This Zoom session is from 11:00 a.m. to 12:30 p.m. EST: Combining Scholarship and Activism: An Intergenerational Exchange. Information about the session and registration is HERE. Bob Gottlieb and I will address how to combine food policy scholarship and activism in discussion with two much younger colleagues, Ivonne Quiroz and Lo Anderson.
Industry-funded studies of the week: potatoes
The potato industry has a problem. Some nutrition experts do not recommend them and argue that potatoes—especially French fries—raise blood sugar levels and should be excluded from recommendations to increase vegetable intake (I love potatoes in any form but try not to overeat them—everything in moderation if you can manage that, and I can).
In any case, the The Alliance for Potato Research & Education (APRE) is devoted to protecting the reputation—and sales–of potatoes, and funds research for that purpose.
The study: Daily intake of non-fried potato does not affect markers of glycaemia and is associated with better diet quality compared with refined grains: a randomised,crossover study in healthy adults. EA Johnston et al. British Journal of Nutrition (2020), 123, 1032–1042.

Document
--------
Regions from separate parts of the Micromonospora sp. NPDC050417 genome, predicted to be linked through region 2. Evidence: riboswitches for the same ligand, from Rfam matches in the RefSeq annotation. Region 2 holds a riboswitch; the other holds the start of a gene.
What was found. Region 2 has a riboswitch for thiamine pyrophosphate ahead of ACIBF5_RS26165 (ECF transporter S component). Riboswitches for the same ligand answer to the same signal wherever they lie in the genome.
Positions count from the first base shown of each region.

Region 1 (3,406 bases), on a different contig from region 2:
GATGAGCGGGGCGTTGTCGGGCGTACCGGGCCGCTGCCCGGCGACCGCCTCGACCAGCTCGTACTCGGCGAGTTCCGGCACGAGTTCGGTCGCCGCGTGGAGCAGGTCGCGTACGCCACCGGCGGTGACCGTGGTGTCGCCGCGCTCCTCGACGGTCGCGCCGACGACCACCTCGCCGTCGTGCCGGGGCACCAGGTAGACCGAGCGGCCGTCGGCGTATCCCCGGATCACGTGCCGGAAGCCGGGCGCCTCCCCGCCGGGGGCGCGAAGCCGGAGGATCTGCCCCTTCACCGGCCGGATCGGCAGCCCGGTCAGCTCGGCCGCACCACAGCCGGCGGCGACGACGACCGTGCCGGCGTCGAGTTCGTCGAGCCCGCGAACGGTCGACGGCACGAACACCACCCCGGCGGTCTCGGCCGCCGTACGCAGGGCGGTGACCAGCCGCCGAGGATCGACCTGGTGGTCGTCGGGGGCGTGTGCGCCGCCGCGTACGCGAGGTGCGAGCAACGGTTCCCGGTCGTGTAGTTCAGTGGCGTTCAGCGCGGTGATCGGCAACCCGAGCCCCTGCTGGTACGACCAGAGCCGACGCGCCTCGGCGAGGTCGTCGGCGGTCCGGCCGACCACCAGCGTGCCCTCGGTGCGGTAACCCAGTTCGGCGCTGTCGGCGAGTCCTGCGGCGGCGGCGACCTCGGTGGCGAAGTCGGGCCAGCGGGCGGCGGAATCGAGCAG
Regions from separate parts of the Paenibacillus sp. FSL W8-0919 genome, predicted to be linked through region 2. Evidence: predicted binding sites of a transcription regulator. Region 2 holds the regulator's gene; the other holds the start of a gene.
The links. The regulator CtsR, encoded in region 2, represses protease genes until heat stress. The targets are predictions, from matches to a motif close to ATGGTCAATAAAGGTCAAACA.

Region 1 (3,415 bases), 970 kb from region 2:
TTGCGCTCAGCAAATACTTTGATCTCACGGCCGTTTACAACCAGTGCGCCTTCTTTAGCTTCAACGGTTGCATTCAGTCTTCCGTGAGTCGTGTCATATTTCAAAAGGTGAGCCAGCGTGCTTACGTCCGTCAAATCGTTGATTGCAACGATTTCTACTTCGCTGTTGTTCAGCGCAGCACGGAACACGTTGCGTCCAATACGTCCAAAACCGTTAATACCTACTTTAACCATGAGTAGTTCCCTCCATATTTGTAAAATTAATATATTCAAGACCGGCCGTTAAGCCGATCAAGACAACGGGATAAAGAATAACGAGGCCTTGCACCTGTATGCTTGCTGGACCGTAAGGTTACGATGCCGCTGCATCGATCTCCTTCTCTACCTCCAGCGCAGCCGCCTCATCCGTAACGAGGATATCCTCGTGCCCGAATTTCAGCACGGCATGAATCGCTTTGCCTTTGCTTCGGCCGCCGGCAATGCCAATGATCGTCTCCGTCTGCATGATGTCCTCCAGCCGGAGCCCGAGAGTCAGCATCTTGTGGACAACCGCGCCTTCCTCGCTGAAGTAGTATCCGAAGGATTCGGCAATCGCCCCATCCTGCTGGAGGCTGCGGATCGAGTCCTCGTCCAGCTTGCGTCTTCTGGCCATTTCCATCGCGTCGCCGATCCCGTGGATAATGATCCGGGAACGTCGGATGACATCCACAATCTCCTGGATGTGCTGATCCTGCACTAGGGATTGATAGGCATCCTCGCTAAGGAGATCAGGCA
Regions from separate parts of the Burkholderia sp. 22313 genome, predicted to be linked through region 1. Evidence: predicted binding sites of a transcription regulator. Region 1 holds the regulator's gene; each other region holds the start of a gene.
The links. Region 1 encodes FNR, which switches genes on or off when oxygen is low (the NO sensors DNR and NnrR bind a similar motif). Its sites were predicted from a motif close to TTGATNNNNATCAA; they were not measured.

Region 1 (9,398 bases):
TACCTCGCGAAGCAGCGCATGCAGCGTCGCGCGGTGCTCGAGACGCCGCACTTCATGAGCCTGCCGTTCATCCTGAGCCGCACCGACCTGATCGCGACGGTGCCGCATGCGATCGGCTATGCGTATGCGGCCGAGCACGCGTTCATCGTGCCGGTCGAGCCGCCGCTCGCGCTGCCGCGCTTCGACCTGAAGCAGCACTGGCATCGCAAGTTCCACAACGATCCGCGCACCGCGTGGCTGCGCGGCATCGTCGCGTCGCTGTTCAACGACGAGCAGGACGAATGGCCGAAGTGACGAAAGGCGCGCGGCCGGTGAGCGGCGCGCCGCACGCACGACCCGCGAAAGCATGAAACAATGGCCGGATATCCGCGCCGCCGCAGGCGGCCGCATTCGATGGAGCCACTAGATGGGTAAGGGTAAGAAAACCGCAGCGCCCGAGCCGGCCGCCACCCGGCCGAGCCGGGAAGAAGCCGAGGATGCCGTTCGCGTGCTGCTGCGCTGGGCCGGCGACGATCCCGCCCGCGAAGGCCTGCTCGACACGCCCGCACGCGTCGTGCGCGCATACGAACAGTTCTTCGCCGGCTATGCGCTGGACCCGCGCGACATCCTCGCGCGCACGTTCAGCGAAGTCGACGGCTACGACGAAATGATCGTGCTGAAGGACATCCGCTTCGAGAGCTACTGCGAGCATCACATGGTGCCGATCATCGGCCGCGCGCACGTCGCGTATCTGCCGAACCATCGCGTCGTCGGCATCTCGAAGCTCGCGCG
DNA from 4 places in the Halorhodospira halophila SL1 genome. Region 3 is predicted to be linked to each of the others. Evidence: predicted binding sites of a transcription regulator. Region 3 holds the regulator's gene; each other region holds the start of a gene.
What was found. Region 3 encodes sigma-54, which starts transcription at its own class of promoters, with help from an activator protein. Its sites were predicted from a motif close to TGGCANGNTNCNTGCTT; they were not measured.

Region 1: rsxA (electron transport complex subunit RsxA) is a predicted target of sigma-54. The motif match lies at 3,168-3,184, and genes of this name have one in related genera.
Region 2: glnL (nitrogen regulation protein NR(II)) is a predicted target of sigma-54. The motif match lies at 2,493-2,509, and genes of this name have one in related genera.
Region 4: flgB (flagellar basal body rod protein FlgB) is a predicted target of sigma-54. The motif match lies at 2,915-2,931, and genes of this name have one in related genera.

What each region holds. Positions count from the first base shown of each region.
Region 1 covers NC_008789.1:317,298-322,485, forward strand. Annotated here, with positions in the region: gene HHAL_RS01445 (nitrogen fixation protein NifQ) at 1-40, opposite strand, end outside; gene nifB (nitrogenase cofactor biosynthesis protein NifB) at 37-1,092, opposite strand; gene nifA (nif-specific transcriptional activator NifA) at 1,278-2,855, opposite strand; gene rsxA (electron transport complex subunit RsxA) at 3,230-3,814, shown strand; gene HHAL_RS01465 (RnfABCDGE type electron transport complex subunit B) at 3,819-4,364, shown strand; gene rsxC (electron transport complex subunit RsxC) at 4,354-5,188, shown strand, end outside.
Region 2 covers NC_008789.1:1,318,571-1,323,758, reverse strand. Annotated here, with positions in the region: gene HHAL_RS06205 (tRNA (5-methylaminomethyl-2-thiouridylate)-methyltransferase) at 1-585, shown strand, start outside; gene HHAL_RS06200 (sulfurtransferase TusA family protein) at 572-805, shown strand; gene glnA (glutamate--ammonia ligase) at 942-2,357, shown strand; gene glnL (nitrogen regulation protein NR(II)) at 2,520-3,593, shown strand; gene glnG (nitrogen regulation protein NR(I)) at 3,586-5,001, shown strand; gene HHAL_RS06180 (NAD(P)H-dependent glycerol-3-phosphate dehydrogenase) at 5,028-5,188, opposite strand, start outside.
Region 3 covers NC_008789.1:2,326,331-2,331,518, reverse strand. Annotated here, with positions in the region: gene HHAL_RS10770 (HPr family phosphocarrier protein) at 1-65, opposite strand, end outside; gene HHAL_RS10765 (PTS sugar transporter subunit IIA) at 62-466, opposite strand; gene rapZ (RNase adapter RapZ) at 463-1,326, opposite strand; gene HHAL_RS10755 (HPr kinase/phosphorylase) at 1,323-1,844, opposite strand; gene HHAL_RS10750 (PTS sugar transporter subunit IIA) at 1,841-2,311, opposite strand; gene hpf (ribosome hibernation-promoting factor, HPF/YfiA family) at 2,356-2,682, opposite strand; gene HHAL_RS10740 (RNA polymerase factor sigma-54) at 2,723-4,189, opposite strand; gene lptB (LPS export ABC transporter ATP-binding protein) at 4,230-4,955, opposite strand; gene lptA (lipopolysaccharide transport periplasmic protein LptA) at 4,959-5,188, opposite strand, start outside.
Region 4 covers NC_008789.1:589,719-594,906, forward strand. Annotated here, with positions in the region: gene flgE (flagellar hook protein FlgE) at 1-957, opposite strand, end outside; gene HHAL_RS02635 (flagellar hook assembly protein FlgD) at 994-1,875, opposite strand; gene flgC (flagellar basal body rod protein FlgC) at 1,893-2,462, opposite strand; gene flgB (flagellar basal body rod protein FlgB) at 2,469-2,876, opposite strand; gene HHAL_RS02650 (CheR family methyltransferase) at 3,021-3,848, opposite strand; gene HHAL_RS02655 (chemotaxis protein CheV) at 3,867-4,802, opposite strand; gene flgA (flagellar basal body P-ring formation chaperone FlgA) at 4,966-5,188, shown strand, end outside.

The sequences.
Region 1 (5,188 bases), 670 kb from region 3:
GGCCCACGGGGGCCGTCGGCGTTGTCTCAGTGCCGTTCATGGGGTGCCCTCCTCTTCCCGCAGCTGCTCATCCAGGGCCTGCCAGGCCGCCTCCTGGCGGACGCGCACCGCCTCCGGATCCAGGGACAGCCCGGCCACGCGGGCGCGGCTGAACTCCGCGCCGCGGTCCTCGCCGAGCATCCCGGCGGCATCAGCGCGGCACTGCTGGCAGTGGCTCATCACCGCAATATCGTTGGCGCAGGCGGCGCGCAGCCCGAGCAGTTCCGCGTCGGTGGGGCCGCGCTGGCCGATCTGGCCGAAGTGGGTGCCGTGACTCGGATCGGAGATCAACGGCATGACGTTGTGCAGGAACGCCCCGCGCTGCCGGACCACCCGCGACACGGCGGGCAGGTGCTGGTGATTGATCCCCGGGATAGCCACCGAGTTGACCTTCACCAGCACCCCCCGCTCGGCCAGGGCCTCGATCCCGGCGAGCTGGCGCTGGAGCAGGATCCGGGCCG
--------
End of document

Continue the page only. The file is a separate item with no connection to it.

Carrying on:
Results: “Compared with refined grains, the HEI-2015 Healthy Eating Index] scores..were higher following the potato condition. Consuming non-fried potatoes resulted in higher diet quality, K [potassium] and fibre intake, without adversely affecting cardiometabolic risk.”
Financial Support: The Alliance for Potato Research and Education provided funds for the research conducted. Their staff were not involved in any aspects of conducting the study, analyzing the data or interpreting the results presented.
Comment: The APRE says it remains firmly committed to the scientific integrity of industry-funded research” Its guidelines for research integrity sound good, but don’t address the inherent problems of industry-funded research: the well established “funding effect” that virtually guarantees that industry-funded research will produce results that favor the sponsor’s interests, and the also well established observation that investigator bias tends to occur at an unconscious level. The exclusion of fried potatoes from this particular study suggests that the investigators know that frequent eating of French fries is a marker of poor diet quality. I think potatoes have a place in healthy diets and that much depends on their particular role and preparation. As with much in nutrition, the potato situation is complicated, and industry funding does not help with clarification.